WASHINGTON — A State Department spokesman Nov. 25 said plans to move the U.S. Embassy to the Holy See to a different building in Rome are based on cost savings and security concerns.

In a teleconference organized by the agency, a senior State Department official speaking on background told reporters that the U.S. mission to the Holy See will move in 2015 out of its current location in "a decidedly ugly, slab-sided" former residential property in "an unprepossessing building."

Its new location, actually a block or two closer to the Vatican, will be a more elegant free-standing building in a complex that is home to the U.S. Embassy to Italy and the U.S. Mission to the United Nations' Food and Agriculture Organization and other U.N. agencies, each in their own building, with entrances from different streets, the spokesman said.

The teleconference was arranged in response to news stories about the move that the official said have contained several "myths."

The plan has been criticized by some former U.S. ambassadors to the Holy See as downgrading the status of outreach to the Vatican. Jim Nicholson, who held the post 2001-2005, was quoted in the National Catholic Reporter as saying "it's turning this embassy into a stepchild of the embassy to Italy."

But the most recent former ambassador, Miguel Diaz, who left the post a year ago after serving since 2009, told Catholic News Service in a Nov. 26 phone interview that such characterizations are not based on the facts.

He explained that he was closely involved in decision-making about moving the embassy and doesn't believe there's any element of downgrading the post. Plans for a move have been in the works since the administration of President George W. Bush.

The State Department official said the number of employees at the embassy would not change, nor would any of its operations be downsized. He also pointed out that no country has an embassy to the Holy See located within the boundaries of the Vatican city-state. All are in Rome itself.

The security and cost-saving reasons are legitimate and significant, Diaz said. But a third angle -- the benefits to the embassy employees from being in a larger work space, with closer access to the functions of the larger U.S. Embassy to the Republic of Italy -- also is important, he said.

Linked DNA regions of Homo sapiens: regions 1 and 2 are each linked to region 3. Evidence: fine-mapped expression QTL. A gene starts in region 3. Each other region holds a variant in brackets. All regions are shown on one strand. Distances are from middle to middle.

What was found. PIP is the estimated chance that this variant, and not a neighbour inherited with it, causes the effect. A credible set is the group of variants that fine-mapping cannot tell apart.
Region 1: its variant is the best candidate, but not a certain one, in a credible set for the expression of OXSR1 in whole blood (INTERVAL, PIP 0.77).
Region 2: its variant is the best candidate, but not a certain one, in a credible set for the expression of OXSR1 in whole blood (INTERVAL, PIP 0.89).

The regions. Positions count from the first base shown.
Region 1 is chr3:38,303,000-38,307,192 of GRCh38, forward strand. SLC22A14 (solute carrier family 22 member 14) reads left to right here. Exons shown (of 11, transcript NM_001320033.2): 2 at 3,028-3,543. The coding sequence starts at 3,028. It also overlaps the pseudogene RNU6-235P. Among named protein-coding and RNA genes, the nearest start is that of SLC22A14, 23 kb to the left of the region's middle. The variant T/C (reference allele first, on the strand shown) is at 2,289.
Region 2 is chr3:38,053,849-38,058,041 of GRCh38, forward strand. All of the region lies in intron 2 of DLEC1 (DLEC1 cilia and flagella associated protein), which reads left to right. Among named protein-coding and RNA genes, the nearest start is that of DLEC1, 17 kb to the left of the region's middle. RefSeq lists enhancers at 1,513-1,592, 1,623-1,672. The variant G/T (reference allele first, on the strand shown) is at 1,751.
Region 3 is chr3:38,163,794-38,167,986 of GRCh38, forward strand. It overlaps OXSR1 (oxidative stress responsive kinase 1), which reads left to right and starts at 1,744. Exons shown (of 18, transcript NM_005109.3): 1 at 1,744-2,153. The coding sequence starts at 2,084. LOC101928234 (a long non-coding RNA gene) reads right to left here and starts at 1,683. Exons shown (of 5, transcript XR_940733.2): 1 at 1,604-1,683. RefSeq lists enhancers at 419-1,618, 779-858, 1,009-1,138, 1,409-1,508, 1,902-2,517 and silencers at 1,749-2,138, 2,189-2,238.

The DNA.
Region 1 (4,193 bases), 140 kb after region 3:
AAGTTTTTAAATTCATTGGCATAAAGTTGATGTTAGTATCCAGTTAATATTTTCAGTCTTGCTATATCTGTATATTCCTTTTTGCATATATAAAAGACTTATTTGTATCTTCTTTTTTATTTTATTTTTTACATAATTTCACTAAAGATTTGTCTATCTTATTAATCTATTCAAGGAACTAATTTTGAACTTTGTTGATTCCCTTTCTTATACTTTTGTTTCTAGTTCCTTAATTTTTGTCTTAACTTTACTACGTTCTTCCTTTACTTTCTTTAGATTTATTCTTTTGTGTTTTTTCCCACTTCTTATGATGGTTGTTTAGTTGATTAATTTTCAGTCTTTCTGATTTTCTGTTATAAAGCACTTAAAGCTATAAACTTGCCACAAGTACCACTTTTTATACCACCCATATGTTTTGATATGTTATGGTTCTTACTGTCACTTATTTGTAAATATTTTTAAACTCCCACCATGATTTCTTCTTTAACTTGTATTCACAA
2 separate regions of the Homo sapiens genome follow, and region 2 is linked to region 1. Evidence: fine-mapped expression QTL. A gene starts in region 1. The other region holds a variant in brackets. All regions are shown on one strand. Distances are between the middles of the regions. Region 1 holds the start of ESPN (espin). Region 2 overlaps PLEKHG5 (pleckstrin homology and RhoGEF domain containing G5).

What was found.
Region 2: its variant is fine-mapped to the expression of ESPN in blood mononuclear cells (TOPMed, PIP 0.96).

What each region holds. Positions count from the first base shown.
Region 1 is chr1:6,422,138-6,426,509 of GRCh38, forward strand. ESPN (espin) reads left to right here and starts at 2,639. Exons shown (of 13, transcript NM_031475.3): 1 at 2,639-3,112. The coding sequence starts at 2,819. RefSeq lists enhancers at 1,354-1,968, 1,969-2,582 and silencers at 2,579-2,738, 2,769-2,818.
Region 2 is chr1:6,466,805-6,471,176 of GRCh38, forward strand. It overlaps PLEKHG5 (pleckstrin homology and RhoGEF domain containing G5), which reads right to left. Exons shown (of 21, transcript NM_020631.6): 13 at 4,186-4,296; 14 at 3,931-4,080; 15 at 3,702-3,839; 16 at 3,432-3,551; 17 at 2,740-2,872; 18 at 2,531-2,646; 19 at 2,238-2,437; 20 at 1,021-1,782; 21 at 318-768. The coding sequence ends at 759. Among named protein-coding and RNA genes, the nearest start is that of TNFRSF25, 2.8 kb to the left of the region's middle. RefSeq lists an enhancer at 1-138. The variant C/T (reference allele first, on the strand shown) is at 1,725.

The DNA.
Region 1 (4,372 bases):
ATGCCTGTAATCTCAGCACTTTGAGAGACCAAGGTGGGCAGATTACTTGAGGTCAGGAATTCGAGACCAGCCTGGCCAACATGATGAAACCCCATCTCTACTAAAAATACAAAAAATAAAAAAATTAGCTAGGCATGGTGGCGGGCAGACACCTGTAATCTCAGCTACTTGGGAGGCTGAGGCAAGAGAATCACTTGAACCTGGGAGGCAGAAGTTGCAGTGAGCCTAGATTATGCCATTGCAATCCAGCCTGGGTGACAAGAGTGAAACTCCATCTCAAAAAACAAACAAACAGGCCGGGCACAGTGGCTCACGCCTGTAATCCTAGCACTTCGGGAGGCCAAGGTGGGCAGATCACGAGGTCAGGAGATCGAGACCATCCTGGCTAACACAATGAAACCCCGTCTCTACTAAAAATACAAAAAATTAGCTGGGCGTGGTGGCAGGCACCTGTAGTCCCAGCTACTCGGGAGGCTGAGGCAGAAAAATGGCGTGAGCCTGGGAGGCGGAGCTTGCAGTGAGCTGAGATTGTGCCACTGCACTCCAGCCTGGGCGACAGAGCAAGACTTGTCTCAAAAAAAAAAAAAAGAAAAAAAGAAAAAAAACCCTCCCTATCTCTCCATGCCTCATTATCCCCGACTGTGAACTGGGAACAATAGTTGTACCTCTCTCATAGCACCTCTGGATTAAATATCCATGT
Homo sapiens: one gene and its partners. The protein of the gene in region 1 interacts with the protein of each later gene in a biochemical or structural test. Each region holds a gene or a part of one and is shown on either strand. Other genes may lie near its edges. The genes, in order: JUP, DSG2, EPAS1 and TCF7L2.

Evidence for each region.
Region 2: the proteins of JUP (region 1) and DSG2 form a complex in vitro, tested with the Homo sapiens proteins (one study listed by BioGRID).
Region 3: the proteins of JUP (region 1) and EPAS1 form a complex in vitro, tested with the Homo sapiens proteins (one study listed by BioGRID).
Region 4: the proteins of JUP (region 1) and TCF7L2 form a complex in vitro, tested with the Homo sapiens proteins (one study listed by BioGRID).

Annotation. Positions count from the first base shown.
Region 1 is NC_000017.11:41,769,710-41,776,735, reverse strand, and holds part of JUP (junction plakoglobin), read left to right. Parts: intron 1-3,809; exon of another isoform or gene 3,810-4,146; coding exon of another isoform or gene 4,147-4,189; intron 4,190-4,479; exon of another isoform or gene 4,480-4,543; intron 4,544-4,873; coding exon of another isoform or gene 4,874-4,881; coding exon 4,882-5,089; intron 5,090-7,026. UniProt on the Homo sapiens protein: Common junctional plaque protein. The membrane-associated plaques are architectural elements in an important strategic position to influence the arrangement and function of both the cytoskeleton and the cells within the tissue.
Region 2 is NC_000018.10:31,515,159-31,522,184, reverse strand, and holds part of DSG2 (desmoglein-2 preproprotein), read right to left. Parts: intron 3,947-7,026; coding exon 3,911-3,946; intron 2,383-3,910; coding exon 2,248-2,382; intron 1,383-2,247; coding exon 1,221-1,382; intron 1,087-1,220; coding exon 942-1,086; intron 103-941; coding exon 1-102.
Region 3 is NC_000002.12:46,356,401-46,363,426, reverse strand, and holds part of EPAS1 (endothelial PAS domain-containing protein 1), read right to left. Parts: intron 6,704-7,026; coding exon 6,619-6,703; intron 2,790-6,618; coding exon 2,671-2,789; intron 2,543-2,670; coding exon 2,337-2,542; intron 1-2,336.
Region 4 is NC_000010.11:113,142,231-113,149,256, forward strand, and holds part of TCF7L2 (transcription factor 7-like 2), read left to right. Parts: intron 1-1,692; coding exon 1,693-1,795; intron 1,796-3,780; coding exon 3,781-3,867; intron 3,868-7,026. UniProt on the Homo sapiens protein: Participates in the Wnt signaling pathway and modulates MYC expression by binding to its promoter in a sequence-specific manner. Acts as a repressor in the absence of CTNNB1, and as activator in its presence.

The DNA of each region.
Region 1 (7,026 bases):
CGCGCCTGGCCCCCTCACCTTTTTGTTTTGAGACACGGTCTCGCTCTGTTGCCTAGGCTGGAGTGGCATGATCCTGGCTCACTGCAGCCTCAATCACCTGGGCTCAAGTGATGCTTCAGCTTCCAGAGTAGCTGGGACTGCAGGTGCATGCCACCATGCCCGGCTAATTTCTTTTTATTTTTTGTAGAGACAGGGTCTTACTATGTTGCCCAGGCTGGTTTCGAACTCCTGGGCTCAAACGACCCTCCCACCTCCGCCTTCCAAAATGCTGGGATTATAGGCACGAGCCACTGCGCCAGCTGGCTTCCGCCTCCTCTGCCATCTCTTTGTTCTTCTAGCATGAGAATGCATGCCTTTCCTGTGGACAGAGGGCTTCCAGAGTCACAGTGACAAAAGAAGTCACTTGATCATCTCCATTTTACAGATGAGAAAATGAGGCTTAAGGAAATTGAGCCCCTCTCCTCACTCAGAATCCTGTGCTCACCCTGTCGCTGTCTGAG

The State Department official said the move would save about $1.4 million a year in operating costs, such as by not paying rent on the second building and consolidating security in one location. "It's simply  overhead," he said.

He described security concerns, such as the current embassy's small setback from the street, which makes it difficult to protect. He also said that since the murder of U.S. Ambassador to Libya Christopher Stevens in September 2012 in an attack at a diplomatic outpost, there's been a push to ensure State Department employees around the world are well protected.

Diaz gave the example of dignitaries from the United States with a main purpose at one embassy but overlapping work to be done at another. Food and agriculture issues, for example, often bring people to the Vatican embassy and the outpost to the U.N. agency, he said.

Simply moving those visitors across town from the embassy to the Holy See to the embassy to Italy or the mission to the U.N. would entail security and transportation logistics that will not be a factor with the new compound approach, he said.

The larger embassy to Italy also is the location of tech staffers, who are shared by the other missions, and where there are services including recording studios, which Diaz said he visited several times to record messages for various events. The Italian embassy also has larger meeting rooms for conferences.

The residence of the U.S. ambassador to the Vatican is not being moved. Diaz said that home typically is the scene of most of the social-type events the ambassador hosts.

The new building for the U.S. Embassy to the Holy See will have better space for small groups of visitors, Diaz said. In the current building, space for receiving guests is rather small, he said.

The State Department employee said the consolidation in Rome is similar to that being done in other cities where the U.S. has multiple diplomatic outposts to different organizations.

In Brussels, for example, the United States rented one block of a street, closed it and turned it into a pedestrian mall. The U.S. Mission  to the European Union is housed in one building on the block and the mission to the nation of Belgium is in another.

Great Britain caused a similar stir when it consolidated its embassies in Rome in a similar fashion, largely for security reasons.

Diaz said comparisons to the Republic of Ireland's decision in 2011 to close its embassy to the Holy See are inaccurate. That mission was closed altogether, with diplomatic functions shifted to the embassy to  Italy, and it was widely described as a diplomatic slight to the Vatican.